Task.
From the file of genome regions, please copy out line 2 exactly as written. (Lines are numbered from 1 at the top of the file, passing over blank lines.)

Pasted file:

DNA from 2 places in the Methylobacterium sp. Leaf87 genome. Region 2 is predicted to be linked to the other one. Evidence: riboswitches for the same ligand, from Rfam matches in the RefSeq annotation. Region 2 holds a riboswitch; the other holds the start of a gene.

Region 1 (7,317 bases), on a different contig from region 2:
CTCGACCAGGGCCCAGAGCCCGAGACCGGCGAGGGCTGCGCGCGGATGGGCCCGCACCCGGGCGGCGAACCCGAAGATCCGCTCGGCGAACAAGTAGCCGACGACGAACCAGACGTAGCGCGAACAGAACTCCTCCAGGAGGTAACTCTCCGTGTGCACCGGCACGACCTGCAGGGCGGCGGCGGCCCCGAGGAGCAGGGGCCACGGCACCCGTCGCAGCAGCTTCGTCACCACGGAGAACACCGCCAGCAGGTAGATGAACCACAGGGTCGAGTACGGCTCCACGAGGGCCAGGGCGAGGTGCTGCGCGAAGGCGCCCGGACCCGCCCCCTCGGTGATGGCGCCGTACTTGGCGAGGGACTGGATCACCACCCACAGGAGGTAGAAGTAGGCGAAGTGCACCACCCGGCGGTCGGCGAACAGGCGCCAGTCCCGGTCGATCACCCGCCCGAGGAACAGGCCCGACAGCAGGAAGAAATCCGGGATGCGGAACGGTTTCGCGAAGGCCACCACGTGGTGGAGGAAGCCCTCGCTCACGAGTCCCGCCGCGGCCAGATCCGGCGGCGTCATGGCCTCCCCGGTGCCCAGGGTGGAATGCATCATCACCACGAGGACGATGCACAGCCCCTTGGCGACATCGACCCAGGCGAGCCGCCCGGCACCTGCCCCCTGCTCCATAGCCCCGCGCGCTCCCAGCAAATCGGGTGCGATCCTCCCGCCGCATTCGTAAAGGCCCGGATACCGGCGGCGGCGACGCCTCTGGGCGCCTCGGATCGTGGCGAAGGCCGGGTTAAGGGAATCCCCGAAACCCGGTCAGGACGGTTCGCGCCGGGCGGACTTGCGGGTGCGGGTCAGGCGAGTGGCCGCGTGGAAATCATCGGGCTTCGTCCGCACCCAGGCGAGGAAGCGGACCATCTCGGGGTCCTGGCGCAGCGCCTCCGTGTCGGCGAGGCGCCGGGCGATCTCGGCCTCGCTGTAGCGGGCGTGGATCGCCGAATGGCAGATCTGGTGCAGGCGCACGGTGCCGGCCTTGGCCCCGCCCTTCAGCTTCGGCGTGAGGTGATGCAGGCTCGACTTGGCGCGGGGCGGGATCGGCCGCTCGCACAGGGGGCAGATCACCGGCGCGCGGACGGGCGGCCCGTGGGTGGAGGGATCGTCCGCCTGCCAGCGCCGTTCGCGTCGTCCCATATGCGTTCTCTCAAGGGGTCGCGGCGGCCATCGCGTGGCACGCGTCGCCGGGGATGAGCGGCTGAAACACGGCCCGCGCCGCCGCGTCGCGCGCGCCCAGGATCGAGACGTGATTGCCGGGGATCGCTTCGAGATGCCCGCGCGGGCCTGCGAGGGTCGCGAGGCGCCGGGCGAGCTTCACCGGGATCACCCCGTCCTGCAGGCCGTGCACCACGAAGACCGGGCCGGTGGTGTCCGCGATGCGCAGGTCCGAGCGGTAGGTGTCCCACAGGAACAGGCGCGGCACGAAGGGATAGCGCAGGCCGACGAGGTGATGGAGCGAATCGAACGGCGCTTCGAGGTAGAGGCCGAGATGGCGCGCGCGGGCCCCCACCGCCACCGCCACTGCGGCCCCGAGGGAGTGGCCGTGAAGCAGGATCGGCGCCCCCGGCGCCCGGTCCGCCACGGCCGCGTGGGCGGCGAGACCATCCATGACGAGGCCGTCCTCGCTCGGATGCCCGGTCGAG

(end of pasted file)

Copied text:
Region 1 (7,317 bases), on a different contig from region 2: